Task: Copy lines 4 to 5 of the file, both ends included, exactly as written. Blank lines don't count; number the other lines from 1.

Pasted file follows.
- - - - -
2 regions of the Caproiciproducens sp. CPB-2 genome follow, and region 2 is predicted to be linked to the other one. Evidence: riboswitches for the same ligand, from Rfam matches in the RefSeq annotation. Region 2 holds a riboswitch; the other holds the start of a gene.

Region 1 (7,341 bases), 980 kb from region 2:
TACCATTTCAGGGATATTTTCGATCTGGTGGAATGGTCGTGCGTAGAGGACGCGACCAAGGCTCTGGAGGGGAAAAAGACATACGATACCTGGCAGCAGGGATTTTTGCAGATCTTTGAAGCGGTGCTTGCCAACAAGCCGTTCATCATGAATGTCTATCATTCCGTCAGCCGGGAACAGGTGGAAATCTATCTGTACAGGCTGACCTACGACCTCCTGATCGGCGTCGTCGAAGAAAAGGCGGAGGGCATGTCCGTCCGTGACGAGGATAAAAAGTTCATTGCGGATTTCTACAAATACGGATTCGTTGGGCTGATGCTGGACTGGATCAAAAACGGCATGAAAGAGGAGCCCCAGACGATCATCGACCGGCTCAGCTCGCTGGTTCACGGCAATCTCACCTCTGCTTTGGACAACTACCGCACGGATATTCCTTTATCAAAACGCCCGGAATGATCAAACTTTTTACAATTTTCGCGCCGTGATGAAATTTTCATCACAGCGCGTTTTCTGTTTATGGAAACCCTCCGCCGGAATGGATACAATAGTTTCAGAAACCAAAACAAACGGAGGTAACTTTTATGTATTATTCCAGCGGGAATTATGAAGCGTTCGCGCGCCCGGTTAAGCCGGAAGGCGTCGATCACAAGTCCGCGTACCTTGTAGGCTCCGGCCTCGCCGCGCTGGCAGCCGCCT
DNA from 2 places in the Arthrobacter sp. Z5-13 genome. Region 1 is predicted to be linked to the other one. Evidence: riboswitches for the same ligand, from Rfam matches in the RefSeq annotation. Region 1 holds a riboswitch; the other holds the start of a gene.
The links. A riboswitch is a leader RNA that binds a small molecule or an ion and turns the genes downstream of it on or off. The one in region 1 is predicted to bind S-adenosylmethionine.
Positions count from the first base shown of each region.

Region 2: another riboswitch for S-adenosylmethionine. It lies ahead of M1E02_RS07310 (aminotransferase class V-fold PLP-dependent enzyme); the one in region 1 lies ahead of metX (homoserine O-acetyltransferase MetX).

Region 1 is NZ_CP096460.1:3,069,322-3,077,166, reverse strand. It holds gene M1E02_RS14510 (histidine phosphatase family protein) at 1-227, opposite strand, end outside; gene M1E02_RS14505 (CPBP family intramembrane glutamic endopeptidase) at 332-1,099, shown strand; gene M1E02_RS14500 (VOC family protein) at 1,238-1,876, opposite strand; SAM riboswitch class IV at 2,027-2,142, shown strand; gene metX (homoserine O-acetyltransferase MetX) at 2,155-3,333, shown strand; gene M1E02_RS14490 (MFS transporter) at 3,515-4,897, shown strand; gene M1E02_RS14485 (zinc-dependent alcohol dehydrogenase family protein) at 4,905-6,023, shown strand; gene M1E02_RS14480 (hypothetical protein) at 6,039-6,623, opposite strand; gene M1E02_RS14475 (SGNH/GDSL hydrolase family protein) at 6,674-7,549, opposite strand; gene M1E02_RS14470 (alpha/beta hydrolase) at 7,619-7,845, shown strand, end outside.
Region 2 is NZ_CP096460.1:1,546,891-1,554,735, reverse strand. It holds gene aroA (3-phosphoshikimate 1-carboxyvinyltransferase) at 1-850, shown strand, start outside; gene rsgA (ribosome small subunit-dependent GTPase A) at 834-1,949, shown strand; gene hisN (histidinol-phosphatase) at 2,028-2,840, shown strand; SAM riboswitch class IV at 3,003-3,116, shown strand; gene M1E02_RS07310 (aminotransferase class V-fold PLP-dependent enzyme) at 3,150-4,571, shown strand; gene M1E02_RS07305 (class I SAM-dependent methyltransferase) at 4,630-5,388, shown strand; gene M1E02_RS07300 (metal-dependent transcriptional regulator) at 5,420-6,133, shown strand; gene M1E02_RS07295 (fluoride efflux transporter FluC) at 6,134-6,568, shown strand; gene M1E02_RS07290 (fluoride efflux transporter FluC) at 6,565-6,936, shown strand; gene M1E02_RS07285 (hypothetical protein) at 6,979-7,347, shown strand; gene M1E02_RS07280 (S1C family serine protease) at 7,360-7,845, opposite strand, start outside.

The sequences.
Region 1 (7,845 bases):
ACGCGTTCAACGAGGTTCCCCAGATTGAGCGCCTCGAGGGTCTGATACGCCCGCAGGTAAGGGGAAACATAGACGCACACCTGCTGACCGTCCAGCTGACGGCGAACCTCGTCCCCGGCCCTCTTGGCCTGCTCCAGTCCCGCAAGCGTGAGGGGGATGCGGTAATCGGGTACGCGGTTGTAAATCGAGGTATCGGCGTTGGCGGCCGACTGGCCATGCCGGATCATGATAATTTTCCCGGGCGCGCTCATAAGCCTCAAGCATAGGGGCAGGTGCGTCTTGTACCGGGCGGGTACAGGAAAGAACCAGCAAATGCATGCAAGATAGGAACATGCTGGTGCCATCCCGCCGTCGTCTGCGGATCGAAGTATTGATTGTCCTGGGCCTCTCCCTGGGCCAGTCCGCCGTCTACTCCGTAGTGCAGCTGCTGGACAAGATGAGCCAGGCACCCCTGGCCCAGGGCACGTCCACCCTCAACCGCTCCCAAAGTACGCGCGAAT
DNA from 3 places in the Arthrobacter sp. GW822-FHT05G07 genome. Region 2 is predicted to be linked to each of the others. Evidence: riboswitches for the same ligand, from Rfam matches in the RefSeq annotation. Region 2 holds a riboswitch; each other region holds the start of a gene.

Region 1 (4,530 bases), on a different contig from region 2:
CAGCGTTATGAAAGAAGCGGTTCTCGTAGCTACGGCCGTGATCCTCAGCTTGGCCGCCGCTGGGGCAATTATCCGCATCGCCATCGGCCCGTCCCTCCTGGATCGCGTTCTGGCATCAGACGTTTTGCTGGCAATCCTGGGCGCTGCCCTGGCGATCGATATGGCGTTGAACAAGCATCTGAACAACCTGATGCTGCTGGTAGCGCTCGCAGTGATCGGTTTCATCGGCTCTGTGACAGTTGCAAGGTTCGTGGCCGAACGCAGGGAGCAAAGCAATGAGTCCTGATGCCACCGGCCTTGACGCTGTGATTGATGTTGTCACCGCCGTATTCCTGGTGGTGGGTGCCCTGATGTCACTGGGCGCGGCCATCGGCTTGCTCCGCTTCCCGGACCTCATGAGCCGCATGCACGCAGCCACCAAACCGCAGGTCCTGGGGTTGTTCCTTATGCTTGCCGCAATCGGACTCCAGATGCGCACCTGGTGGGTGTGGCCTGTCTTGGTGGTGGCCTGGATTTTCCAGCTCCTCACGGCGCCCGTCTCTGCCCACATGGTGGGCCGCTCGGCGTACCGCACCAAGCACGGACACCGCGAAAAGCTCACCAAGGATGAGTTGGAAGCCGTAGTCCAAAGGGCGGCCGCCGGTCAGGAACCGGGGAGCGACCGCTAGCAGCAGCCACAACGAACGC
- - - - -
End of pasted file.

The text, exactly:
DNA from 2 places in the Arthrobacter sp. Z5-13 genome. Region 1 is predicted to be linked to the other one. Evidence: riboswitches for the same ligand, from Rfam matches in the RefSeq annotation. Region 1 holds a riboswitch; the other holds the start of a gene.
The links. A riboswitch is a leader RNA that binds a small molecule or an ion and turns the genes downstream of it on or off. The one in region 1 is predicted to bind S-adenosylmethionine.